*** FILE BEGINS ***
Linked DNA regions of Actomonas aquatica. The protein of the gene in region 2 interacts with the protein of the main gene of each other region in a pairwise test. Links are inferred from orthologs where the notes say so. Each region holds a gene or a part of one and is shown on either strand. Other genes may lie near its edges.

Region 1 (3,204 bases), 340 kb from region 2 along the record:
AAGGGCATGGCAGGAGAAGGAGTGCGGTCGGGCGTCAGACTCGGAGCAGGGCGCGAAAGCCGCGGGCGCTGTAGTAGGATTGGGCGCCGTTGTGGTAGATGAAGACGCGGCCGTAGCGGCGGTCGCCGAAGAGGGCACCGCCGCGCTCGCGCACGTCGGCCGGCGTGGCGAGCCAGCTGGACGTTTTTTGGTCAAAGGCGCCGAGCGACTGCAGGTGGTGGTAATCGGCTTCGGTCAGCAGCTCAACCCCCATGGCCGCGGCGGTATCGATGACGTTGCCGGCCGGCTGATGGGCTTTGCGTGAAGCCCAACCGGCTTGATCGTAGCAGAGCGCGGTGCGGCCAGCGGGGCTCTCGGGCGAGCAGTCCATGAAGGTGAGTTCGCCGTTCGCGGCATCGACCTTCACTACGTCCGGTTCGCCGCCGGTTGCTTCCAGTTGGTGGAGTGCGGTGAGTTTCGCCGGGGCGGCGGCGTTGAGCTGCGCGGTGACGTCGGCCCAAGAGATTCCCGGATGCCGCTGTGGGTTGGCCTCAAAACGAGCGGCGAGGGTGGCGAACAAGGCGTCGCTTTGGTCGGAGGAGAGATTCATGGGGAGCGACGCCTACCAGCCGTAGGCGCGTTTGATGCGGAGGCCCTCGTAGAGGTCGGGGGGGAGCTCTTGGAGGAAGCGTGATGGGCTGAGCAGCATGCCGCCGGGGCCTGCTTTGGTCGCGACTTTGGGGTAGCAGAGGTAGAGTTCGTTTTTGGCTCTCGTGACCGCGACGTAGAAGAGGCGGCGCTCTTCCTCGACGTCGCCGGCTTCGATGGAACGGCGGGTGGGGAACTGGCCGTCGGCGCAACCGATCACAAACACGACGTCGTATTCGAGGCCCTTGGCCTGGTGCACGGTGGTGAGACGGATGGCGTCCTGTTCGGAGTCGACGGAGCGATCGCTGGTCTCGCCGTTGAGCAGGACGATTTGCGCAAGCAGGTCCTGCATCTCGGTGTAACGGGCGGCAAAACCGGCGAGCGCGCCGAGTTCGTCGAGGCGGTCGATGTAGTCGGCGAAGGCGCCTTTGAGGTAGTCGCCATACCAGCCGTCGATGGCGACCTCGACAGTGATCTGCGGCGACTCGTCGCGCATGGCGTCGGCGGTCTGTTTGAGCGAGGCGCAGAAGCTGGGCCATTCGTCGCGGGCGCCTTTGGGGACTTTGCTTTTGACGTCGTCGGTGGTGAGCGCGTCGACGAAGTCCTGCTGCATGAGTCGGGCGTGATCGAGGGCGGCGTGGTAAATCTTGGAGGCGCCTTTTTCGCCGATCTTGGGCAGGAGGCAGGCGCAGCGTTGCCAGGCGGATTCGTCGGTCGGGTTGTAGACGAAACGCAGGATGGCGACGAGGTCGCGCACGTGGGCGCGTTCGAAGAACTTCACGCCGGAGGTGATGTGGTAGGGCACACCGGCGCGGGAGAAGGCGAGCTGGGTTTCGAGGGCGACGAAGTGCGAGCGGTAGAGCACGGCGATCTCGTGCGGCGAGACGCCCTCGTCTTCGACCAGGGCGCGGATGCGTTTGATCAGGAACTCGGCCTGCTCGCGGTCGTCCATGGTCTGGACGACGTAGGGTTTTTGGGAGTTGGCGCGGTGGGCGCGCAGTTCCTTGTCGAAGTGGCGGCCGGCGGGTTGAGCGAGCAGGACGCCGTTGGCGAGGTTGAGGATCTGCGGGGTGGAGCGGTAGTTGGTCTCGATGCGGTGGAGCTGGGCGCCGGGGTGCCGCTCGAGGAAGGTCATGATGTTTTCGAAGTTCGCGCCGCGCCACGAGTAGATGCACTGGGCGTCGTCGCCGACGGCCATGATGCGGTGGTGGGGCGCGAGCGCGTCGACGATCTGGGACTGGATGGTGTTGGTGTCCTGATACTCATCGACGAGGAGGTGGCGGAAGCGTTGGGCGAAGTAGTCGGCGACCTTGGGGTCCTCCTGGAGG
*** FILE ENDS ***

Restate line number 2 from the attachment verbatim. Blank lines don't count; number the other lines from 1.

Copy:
Region 1 (3,204 bases), 340 kb from region 2 along the record: